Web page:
England delegation. There will be 46 dele
gates and sixty-eight head officers and
members of standing committees. It Is
expected there will be 4,000 foresters In
camp. Twenty-two hundred tents have
been erected and teams have arrived from
Wisconsin, Iowa, Kansas and Missouri.
The city Is profusely decorated.
The subject of chief Importance to come
before the convention will be the read
justment of rates. At the state conven
tions of Woodmen held on May 8, the ma
jority of the delegates to this convention
were elected with the expectation that
they would favor readjustment In tha line
of increase, graded according to the ages
of the members.
Caucuses of the different state delega
tions are being held and It waa announced
tonight from tha official press headquarters
that the head consul would be A. R.
Talbot, Lincoln, to succeed W. A. North
cott, Greenville, 111.
The executive council will ask the head
camp for an appropriation of not less than
$10,000 for the relief of the Woodmen flood
sufferers In Kansas and Missouri.
A number of leaders are in the city to
watch the action of the' Modern Woodmen
convention en the rate question.
The candidates for the next meeting are
Omaha, Los Angeles, Saratoga Springs,
N. Y.; Salt Lake City, Denver, Niagara
Falls and Milwaukee.
The Modern Woodmen of America ot
Omaha and Lincoln, to the number of 400,
left for Indianapolis last night to attend
the biennial national convention of the or
der. A special train started on the Rock
Island from Lincoln In the afternoon and
stopped Several hours in Omaha, leaving
at 7:45 In the evening. From Chicago the
train will proceed to Indianapolis over the
ti'acks of the Big Four.
With three drill teams from Lincoln, one
from Omaha and one from South Omaha
there will be a battalion to represent Ne
braska at the convention. It had been or
iginally hoped that ell of the four teams
In Lincoln would atte id, but No. fi9 backed
out at the last moment. This was felt very
much, as A. R. Talbot of that camp Is a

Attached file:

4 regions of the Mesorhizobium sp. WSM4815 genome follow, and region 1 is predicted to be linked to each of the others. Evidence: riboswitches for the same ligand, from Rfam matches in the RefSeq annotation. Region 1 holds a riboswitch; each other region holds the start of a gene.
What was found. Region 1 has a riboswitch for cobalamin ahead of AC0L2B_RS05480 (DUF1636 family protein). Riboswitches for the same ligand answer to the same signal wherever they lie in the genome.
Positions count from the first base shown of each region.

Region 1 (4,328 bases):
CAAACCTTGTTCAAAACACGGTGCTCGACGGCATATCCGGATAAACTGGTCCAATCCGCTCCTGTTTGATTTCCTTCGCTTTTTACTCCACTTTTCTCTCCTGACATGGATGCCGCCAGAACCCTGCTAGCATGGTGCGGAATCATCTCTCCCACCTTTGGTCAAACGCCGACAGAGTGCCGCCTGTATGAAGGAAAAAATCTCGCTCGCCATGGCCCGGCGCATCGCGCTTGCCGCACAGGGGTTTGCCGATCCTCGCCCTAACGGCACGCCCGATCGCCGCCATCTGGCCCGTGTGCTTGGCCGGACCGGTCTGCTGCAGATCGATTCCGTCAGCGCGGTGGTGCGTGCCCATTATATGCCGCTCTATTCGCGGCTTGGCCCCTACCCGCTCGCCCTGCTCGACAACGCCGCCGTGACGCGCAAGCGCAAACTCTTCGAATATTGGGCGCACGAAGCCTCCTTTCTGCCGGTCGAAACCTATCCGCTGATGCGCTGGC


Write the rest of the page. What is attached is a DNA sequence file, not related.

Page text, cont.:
candidate for the offl-e of head consul and
stands a good chanc i of obtaining It
Drill team No. 120 r.ent from Omaha and
No. 1095 from South Omaha, which, with
the friends and other members of the or
der, made over half of the tralnload.
PLANS TO BLOW UP TOWN
Armed Ron man la - Forces Works to
Close by Intimidating Su
perintendent. MORENCI. Arts., no 14. Interest cen
tered yesterday in' the trial of the strike
leaders, who were brought before Justice
Chapman for examination. Eighteen men
were examined. District Attorney C. L.
Rawlins conducted the examination for the
territory and the strikers pleaded their own
Their leader, "Three-Fingered Jack,"
cross-examined witnesses for the territory.
In all about twenty men were examine!
and their testimony tended to show that
the coming of the troops last Tuesday and
the fearless work of the deputies of Sher
iff Parks earlier In the day prevented
trouble of a serious nature. The accused
were all bound over to await the action
of the grand Jury, charged with inciting
riot, and It is probable their leader will be
further charged with threatening to com
The most damaging testimony was given
by Superintendent McLean, who was sur
prised In his office on Tuesday noon by the
heavily armed strike leader and ordered to
close down the works. He was given one
minute, and obeyed. He was told the offi
cer on guard had surrendered to his armed
men. The leader said that he would that
night blow up the town and loot the ruins
The prisoners were taken to Solomonville,
where they will be held pending an order
to take them to Tucson, the jail there
being deemed safer. Tha grand Jury meets
"Jack," the strike leader. Is a Roumanian
and landed In New York the day President
Garfield was shot. He says he remembered
the day because he knew It waa coming.
NEW YORK BUILDING STOPS
Employers Decide to Contlnne Lock
out Till I'nlons Accept Ar.
NEW YORK, June 14-The members of
the Building Trades Employers' associa
tion announced that not only would tha
present lockout continue, but that other
work would be stopped, thus completely
tying up all building work In tha city, un
less all labor unions adopt the plan of ar
bitration to prevent further strikes.
The new condition of affairs came as a
thunderbolt to the majority of the walking
delegates, a ho had thought that about 60,
000 of the 130,000 men out since May 4, would
resume work tomorrow. Charles L. E!d
Ut. president of the Building Trades Em
ployers' association, said:
We are responsible for the new order
which will continue under the lockout, and
It can be sMd further that the lockout will